Dividend, REIT and High-Yield ETFs for Income | Page 2 of 2 | ETF Trends

“This is a theme that’s only now getting started,” Jose Morales, chief investment officer at Mirae Asset Global Investments in New York, said in the article.

The iShares MSCI Emerging Markets Index Fund (NYSEArca: EEM) has a yield of 2.26% and is one of the largest emerging markets ETFs. Vanguard Emerging Markets ETF (NYSEArca: VWO) has a 5% yield and around $53 billion in assets under management. Dividend focused funds also track overseas companies with a healthy yield, so that investors can get overseas exposure with an income stream that is usually higher than those of U.S. domiciled companies. [Emerging Market Dividend ETFs: How to Choose the Right Fund]

High yield corporate bonds are a corner of the market that has appealed to investors especially with the advent of the ETF. The risk factor is higher with junk bonds, but with an ETF, the “pinch” is not so harsh should a company default.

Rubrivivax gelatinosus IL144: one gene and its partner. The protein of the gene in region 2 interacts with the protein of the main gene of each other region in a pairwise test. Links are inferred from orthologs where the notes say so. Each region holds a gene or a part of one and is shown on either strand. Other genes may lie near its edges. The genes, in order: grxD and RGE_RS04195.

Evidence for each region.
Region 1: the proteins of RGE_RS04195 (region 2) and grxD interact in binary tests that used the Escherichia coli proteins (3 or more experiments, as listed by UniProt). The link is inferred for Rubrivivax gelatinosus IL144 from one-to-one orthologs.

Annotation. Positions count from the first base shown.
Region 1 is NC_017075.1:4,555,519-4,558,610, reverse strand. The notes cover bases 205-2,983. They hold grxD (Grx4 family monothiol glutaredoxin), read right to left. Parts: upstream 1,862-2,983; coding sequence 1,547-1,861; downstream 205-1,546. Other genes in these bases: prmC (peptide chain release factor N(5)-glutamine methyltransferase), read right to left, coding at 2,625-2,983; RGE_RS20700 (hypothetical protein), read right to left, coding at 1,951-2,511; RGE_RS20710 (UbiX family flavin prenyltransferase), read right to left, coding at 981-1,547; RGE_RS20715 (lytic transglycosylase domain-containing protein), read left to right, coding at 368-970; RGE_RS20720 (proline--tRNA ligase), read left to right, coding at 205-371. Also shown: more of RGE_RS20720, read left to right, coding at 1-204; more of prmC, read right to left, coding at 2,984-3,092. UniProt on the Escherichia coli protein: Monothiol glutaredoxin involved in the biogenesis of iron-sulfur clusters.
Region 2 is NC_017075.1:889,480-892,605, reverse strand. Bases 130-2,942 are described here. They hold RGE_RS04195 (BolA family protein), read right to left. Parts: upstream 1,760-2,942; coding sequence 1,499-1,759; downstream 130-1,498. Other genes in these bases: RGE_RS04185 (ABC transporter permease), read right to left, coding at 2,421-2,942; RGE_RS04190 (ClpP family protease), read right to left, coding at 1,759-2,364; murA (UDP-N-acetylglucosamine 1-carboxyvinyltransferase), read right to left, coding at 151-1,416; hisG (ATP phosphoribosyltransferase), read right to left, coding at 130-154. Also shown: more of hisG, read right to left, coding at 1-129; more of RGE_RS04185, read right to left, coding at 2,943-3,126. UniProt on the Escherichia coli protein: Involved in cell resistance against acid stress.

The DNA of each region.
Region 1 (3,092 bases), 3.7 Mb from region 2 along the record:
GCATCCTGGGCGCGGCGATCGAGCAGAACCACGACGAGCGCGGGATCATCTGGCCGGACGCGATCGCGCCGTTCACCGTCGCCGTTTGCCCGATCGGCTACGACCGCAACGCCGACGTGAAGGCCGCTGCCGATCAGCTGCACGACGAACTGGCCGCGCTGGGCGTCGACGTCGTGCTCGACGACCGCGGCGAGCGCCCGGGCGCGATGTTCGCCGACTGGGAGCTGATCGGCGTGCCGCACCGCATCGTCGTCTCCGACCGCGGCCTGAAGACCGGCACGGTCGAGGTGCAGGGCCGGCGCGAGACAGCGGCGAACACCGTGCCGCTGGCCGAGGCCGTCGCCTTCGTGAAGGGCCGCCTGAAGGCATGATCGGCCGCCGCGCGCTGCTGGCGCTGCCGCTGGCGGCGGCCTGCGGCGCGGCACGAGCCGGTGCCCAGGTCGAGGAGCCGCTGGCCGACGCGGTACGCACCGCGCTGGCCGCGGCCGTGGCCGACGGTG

“With yields averaging just over 6%, sub-investment-grade corporate bonds are attractive compared with the 10-year Treasury note and carry less risk than they did in the aftermath of the 2008 financial crisis,” Burton wrote.

ETFs such as SPDR Barclays High Yield Bond ETF (NYSEArca: JNK) offer higher yields at 6.66% and the iShares iBoxx $ HY Corp Bond Fund (NYSEArca: HYG) offers a 6.32% yield. [High Yield ETFs Climb to New Highs as Treasuries Languish]

Tisha Guerrero contributed to this article.

Full disclosure: Tom Lydon’s clients own EEM, DVY, JNK and HYG.